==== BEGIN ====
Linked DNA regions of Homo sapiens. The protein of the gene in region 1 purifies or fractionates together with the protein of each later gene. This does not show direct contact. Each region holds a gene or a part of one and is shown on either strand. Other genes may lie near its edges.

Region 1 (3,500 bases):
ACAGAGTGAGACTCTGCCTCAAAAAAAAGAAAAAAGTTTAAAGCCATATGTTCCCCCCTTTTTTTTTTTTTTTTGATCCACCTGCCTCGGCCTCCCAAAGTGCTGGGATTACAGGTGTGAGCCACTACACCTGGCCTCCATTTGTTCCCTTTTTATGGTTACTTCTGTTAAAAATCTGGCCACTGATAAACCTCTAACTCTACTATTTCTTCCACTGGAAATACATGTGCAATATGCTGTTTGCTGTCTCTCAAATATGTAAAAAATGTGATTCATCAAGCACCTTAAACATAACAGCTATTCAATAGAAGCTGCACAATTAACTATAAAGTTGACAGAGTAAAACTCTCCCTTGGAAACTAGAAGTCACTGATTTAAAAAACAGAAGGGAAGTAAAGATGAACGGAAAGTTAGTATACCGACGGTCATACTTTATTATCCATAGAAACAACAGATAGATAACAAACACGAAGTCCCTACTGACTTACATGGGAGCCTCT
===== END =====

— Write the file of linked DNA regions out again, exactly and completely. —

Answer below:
Linked DNA regions of Homo sapiens. The protein of the gene in region 1 purifies or fractionates together with the protein of each later gene. This does not show direct contact. Each region holds a gene or a part of one and is shown on either strand. Other genes may lie near its edges.

Region 1 (3,500 bases):
ACAGAGTGAGACTCTGCCTCAAAAAAAAGAAAAAAGTTTAAAGCCATATGTTCCCCCCTTTTTTTTTTTTTTTTGATCCACCTGCCTCGGCCTCCCAAAGTGCTGGGATTACAGGTGTGAGCCACTACACCTGGCCTCCATTTGTTCCCTTTTTATGGTTACTTCTGTTAAAAATCTGGCCACTGATAAACCTCTAACTCTACTATTTCTTCCACTGGAAATACATGTGCAATATGCTGTTTGCTGTCTCTCAAATATGTAAAAAATGTGATTCATCAAGCACCTTAAACATAACAGCTATTCAATAGAAGCTGCACAATTAACTATAAAGTTGACAGAGTAAAACTCTCCCTTGGAAACTAGAAGTCACTGATTTAAAAAACAGAAGGGAAGTAAAGATGAACGGAAAGTTAGTATACCGACGGTCATACTTTATTATCCATAGAAACAACAGATAGATAACAAACACGAAGTCCCTACTGACTTACATGGGAGCCTCT